Do Exclusionary Rules Convict the Innocent?

28 Pages Posted: 22 Aug 2011 Last revised: 6 Dec 2012

Dhammika Dharmapala

University of Chicago Law School

Nuno M. Garoupa

Texas A&M University School of Law; Catholic University of Portugal (UCP) - Católica Global School of Law

Richard H. McAdams

University of Chicago Law School

Multiple version iconThere are 2 versions of this paper

Date Written: November 2012

Abstract

Rules excluding various kinds of evidence from criminal trials play a prominent role in criminal procedure and have generated considerable controversy. In this paper we address the general topic of excluding factually relevant evidence, that is, the kind of evidence that would rationally influence the jury’s verdict if it were admitted. We do not offer a comprehensive analysis of these exclusionary rules but add to the existing literature by identifying a new domain for economic analysis, focusing on how juries respond to the existence of such a rule. We show that the impact of exclusionary rules on the likelihood of conviction is complex and depends on the degree of rationality exhibited by juries and on the motivations of the prosecutor.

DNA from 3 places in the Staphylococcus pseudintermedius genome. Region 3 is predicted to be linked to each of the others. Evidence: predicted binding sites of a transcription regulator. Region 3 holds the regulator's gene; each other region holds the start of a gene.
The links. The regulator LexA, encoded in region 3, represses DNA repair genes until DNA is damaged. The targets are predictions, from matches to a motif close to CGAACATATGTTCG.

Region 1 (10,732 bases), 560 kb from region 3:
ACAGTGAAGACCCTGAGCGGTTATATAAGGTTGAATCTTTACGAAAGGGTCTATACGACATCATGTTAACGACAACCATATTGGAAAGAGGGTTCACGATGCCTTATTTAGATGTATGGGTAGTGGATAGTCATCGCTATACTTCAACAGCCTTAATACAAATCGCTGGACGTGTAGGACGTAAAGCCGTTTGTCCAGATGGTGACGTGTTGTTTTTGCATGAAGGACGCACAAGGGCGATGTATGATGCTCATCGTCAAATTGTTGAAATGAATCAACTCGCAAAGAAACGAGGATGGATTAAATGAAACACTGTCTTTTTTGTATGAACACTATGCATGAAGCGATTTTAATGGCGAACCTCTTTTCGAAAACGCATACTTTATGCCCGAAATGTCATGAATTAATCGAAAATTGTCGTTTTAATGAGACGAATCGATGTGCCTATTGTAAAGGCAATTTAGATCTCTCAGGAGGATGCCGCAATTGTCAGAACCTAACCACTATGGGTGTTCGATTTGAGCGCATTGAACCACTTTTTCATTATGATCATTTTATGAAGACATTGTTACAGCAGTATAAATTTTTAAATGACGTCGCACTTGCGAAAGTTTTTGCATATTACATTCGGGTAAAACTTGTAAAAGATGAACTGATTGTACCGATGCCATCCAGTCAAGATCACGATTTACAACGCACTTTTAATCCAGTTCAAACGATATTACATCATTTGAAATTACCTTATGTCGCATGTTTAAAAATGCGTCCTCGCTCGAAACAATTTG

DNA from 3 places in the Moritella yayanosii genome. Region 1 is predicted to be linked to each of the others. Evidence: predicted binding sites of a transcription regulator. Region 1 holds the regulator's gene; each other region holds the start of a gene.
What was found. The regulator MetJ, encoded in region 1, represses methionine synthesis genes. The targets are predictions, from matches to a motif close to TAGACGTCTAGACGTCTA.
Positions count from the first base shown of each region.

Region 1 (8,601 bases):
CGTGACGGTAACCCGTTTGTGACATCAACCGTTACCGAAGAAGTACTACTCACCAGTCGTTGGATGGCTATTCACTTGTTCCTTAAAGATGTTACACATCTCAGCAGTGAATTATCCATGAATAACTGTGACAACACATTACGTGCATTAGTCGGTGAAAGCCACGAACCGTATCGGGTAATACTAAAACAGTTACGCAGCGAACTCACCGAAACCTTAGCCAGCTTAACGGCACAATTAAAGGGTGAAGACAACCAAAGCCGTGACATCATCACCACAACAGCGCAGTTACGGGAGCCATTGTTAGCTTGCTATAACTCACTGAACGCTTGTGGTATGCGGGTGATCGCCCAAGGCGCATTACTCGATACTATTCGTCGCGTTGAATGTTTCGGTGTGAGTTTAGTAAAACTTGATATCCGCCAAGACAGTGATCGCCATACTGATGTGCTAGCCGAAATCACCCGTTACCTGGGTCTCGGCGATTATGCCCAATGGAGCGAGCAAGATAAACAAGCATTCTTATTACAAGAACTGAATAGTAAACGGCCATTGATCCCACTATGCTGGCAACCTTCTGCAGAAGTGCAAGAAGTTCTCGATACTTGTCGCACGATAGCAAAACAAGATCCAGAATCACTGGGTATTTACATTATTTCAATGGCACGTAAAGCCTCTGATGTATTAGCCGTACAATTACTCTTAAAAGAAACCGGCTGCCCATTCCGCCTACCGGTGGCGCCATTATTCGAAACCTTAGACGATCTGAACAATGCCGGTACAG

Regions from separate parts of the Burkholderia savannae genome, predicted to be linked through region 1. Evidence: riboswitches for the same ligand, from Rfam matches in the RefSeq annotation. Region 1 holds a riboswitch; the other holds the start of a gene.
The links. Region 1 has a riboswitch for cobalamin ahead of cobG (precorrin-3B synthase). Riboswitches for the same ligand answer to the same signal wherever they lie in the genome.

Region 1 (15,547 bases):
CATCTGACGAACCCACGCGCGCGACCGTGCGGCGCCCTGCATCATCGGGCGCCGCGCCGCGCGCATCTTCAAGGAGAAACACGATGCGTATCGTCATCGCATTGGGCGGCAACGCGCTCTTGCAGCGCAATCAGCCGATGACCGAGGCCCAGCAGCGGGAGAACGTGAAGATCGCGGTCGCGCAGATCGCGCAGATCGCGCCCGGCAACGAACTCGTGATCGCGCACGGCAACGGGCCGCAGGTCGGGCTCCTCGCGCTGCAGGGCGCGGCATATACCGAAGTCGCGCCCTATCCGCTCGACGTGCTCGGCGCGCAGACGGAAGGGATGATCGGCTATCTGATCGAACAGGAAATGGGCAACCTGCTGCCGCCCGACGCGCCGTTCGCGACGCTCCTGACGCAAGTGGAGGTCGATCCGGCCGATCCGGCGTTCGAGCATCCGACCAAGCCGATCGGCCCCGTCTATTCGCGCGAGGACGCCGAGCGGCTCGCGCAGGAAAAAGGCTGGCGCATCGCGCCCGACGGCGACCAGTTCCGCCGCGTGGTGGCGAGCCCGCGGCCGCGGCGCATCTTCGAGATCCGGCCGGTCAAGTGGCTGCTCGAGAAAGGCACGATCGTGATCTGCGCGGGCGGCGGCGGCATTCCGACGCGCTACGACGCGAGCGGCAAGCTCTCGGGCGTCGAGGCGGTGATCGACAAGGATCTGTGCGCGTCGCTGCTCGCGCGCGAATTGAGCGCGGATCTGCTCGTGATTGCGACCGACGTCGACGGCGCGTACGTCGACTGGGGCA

Keywords: Exclusionary rules, evidence, juries

JEL Classification: K40

Suggested Citation

Dharmapala, Dhammika and Garoupa, Nuno M. and McAdams, Richard H., Do Exclusionary Rules Convict the Innocent? (November 2012). U of Chicago Law & Economics, Olin Working Paper No. 569; Illinois Program in Law, Behavior and Social Science Paper No. LBSS11-30; Illinois Public Law Research Paper No. 11-11. Available at SSRN: https://ssrn.com/abstract=1914453 or http://dx.doi.org/10.2139/ssrn.1914453

Dhammika Dharmapala

University of Chicago Law School ( email )

1111 E. 60th St.
Chicago, IL 60637
United States

Nuno M. Garoupa (Contact Author)

Texas A&M University School of Law ( email )

1515 Commerce St.
Fort Worth, TX 76102
United States

Catholic University of Portugal (UCP) - Católica Global School of Law ( email )

Lisboa
Portugal

Richard H. McAdams

University of Chicago Law School ( email )

1111 E. 60th St.
Chicago, IL 60637
United States
773-834-2520 (Phone)

Paper statistics

Downloads
201
Rank
120,863
Abstract Views
1,317